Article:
Hello everyone, my name is Gordon McCall, and this is my crystal radio contest entry.
The appearance of this radio was inspired by all the 1920's crystal radios that I have seen in books and on various auction sites on the web. I have always liked the look of those old homebrews with the classic Atwater Kent knobs, home made tap selector switches, crystal detectors, and variocouplers. Way too cool!
Although none of the parts on this radio are vintage, many of them were fabricated from commonly available materials. The tap lugs are 12-24 brass screws with the heads turned down on a lathe. The switch arm is a piece of brass band, cut, drilled, and polished. The crystal detector stand is a piece of oak with polished brass hardware. The brass block the iron pyrite crystal is mounted on was made from the square end of a 1/2" pipe plug. The variocoupler was the most fun. The stator is 4" and the rotor is 3", both cores were dried in the oven and sealed with shellac. The 1/4" dowel shaft is center drilled for the rotor wires to exit out the back. Wooden spacers on the shaft are plugs cut with a 3/4" hole saw. The coil parameters are noted on the schematic. The 365pf variable capacitor was purchased from The Xtal Set Society. The front panel is a 6" by 11.5" piece of bakelite. The knobs and fahnstock clips were purchased from Antique Electronic Supply.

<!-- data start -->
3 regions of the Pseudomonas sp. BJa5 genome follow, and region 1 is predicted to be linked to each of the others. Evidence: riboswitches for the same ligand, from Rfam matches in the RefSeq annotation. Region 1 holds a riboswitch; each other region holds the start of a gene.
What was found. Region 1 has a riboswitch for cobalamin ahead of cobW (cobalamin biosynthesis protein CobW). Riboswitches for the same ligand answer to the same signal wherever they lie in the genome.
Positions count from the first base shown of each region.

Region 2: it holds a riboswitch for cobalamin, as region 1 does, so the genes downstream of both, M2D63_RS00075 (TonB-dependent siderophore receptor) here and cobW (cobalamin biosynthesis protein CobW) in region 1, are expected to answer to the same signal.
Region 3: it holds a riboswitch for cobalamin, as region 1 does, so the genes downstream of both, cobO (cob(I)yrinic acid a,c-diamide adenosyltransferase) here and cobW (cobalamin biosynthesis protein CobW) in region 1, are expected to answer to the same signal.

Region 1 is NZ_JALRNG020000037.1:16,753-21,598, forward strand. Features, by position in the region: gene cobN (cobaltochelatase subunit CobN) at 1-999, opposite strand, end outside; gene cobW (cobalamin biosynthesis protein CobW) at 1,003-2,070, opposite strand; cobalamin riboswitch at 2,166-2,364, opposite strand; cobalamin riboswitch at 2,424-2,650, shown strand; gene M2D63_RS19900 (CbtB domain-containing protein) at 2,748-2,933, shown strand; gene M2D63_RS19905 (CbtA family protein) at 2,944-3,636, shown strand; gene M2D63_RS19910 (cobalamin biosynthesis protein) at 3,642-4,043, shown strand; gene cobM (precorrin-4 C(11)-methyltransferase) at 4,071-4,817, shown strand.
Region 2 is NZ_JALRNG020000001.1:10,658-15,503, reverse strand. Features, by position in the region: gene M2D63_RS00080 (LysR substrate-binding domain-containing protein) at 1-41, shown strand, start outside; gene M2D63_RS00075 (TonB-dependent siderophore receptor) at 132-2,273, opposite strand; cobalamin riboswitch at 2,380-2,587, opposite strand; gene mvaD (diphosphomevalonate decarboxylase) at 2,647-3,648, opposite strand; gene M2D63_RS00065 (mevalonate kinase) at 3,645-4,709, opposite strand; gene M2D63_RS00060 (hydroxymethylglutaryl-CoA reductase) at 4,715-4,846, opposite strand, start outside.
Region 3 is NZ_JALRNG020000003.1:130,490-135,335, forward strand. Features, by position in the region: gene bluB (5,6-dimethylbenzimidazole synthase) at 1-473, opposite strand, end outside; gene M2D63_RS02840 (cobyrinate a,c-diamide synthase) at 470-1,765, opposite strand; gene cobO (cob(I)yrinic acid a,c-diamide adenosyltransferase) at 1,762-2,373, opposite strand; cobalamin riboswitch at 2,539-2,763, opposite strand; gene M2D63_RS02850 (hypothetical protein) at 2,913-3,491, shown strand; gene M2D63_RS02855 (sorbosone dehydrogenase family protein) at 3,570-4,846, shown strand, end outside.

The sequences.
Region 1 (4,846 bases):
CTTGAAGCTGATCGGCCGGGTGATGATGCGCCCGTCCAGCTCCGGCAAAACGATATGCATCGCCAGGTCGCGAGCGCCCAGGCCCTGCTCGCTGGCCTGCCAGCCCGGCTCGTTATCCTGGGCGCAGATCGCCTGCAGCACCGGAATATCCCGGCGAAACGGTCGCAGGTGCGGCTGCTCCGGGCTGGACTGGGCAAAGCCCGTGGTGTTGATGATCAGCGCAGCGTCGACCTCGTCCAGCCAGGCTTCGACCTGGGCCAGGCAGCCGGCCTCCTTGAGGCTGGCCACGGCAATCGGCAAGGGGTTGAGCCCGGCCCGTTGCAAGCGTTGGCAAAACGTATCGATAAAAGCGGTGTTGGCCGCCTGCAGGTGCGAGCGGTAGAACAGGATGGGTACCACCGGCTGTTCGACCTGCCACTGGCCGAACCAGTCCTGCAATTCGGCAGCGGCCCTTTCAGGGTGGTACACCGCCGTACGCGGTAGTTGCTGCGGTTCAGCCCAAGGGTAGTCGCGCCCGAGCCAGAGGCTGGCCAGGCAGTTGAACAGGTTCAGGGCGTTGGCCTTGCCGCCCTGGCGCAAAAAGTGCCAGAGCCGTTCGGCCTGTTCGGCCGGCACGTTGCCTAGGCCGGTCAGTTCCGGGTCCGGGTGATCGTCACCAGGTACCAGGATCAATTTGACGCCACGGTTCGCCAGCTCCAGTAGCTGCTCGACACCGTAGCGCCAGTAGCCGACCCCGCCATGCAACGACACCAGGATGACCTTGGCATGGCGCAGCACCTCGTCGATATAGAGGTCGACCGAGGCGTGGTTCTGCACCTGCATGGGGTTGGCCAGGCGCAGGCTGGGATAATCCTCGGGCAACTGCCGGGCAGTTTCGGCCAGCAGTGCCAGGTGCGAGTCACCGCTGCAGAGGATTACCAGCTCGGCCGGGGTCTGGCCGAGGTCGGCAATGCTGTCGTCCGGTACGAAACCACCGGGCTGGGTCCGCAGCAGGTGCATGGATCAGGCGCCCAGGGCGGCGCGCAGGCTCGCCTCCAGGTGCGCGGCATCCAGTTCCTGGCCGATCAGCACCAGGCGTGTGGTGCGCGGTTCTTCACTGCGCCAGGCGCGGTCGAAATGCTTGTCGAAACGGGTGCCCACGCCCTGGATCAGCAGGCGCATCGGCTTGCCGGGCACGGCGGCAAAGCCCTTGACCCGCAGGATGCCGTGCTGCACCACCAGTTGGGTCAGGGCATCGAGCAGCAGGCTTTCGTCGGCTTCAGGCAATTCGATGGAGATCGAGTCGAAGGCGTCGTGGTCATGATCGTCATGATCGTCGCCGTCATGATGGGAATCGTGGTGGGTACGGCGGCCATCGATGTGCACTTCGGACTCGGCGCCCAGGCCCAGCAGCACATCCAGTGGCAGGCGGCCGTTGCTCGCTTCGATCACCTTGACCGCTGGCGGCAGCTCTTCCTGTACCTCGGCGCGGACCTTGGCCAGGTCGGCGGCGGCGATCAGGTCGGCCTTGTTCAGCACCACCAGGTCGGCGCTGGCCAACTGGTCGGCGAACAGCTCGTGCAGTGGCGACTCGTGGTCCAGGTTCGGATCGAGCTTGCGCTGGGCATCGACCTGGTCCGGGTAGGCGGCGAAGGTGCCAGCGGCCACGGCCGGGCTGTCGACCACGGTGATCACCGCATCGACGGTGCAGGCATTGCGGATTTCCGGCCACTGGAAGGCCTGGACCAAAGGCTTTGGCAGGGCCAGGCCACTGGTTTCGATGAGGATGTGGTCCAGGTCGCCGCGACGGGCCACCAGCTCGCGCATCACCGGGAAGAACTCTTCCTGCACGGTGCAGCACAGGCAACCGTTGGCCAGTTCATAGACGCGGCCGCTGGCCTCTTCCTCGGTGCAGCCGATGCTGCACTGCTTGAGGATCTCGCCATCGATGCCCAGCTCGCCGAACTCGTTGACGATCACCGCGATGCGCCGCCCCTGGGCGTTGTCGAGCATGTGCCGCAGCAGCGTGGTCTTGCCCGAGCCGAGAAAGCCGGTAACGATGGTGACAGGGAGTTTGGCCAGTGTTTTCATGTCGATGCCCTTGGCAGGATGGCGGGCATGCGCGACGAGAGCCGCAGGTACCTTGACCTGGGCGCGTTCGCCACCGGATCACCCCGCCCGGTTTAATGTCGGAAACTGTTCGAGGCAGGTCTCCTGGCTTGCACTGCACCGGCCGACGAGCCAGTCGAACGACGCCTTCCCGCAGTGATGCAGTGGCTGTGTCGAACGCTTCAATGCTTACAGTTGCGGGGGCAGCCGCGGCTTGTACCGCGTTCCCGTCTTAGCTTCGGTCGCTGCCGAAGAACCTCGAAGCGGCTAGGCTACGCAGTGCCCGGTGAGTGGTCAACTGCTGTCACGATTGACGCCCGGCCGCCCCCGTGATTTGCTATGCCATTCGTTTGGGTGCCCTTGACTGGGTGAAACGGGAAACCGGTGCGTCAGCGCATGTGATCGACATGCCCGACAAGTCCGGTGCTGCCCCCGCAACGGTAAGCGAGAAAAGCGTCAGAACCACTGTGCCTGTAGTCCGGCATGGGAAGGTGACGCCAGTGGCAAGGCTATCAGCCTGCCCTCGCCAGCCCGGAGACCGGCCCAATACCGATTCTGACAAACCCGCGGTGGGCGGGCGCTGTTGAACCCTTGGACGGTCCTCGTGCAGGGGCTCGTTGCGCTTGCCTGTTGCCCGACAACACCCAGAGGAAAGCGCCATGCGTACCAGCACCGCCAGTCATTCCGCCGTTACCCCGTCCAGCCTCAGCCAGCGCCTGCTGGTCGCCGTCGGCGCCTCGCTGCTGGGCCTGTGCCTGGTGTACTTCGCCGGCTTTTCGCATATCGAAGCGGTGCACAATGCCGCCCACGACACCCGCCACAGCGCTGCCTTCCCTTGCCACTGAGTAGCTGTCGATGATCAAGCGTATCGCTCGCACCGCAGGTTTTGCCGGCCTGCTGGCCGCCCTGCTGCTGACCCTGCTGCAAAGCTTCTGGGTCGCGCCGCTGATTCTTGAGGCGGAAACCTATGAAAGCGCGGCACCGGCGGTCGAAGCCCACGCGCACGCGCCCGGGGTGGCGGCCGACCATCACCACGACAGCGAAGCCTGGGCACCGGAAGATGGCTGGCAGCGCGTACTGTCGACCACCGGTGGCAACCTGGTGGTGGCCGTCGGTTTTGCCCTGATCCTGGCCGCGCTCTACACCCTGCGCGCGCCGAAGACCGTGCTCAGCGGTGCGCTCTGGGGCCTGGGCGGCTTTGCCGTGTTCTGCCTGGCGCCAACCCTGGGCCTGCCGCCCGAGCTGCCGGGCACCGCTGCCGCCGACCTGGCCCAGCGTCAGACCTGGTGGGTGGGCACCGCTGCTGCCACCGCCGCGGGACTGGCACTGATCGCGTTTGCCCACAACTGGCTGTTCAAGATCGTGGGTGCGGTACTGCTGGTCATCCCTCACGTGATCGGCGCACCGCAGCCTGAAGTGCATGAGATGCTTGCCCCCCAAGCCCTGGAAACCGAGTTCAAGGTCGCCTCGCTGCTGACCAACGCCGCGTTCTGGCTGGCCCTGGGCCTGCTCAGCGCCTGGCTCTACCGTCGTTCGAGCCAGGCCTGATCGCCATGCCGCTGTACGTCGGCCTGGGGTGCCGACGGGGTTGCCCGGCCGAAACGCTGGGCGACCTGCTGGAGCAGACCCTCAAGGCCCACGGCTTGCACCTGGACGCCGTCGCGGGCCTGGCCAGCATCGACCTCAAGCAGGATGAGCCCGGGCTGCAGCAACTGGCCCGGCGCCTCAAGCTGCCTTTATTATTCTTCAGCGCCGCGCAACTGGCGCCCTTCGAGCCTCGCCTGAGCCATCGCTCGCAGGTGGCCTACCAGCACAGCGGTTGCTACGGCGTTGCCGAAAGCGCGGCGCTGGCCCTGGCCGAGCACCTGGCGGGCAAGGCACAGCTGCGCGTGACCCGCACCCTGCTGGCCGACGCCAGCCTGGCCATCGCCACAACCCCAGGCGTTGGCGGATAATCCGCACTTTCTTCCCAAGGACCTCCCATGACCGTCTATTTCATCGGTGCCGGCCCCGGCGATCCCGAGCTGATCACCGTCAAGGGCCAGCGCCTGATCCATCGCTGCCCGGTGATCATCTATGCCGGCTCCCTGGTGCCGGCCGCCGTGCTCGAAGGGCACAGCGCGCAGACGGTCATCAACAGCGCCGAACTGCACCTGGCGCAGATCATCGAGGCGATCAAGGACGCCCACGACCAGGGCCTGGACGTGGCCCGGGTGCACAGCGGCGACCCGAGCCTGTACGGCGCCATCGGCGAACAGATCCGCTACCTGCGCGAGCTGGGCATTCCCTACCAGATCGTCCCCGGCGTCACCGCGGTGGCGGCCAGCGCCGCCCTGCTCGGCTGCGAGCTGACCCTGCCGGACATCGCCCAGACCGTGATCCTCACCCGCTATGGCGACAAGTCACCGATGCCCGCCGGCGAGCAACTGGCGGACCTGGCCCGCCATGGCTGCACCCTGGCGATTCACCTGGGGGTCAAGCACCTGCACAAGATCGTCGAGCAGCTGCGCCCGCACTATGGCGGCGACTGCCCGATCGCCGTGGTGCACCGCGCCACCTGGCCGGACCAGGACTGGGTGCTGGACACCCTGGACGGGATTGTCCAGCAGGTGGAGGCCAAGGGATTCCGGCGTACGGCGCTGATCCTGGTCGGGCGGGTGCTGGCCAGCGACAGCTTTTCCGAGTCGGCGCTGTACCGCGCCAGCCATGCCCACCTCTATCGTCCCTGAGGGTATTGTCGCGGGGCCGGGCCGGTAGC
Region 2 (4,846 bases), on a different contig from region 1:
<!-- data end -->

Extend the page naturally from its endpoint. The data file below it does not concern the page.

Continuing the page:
This radio performs quite well, better than I had expected anyway. So far I have logged 16 stations, including 9 DX stations and 3 low power locals (1-5kwatts). I use a single sound powered element, 150' antenna 30' up, and ground to a cold water pipe. Not bad for a simple circuit, the variocoupler really works well when adjusting sensitivity/selectivity and the ability to tune the antenna coil helps too. Special thanks go to John Davidson for coaching me through the coil design of variocouplers and variometers. This radio was a great learning experience for me. I hope you like looking at it as much as I enjoyed building it!
Gordon McCall (gm69camaro)